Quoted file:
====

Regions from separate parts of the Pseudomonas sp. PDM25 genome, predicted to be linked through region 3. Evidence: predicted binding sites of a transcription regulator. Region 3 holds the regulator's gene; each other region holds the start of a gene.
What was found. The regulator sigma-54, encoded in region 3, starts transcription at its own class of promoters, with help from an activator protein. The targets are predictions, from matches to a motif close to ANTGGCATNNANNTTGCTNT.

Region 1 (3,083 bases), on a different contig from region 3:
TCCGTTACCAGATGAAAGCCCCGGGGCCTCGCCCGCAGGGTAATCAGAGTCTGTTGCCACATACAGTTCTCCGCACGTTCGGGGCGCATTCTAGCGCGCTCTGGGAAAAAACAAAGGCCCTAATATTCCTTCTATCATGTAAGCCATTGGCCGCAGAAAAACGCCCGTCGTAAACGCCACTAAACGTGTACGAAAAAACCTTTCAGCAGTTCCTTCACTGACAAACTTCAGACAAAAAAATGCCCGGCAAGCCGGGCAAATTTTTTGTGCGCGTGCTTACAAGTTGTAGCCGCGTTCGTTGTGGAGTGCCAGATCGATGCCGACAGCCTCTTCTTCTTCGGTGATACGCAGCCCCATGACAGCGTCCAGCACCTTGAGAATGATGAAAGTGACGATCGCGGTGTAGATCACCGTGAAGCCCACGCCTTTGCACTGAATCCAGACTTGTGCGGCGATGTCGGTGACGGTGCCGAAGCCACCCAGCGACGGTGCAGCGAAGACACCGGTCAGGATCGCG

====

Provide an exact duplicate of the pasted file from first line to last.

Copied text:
Regions from separate parts of the Pseudomonas sp. PDM25 genome, predicted to be linked through region 3. Evidence: predicted binding sites of a transcription regulator. Region 3 holds the regulator's gene; each other region holds the start of a gene.
What was found. The regulator sigma-54, encoded in region 3, starts transcription at its own class of promoters, with help from an activator protein. The targets are predictions, from matches to a motif close to ANTGGCATNNANNTTGCTNT.

Region 1 (3,083 bases), on a different contig from region 3:
TCCGTTACCAGATGAAAGCCCCGGGGCCTCGCCCGCAGGGTAATCAGAGTCTGTTGCCACATACAGTTCTCCGCACGTTCGGGGCGCATTCTAGCGCGCTCTGGGAAAAAACAAAGGCCCTAATATTCCTTCTATCATGTAAGCCATTGGCCGCAGAAAAACGCCCGTCGTAAACGCCACTAAACGTGTACGAAAAAACCTTTCAGCAGTTCCTTCACTGACAAACTTCAGACAAAAAAATGCCCGGCAAGCCGGGCAAATTTTTTGTGCGCGTGCTTACAAGTTGTAGCCGCGTTCGTTGTGGAGTGCCAGATCGATGCCGACAGCCTCTTCTTCTTCGGTGATACGCAGCCCCATGACAGCGTCCAGCACCTTGAGAATGATGAAAGTGACGATCGCGGTGTAGATCACCGTGAAGCCCACGCCTTTGCACTGAATCCAGACTTGTGCGGCGATGTCGGTGACGGTGCCGAAGCCACCCAGCGACGGTGCAGCGAAGACACCGGTCAGGATCGCG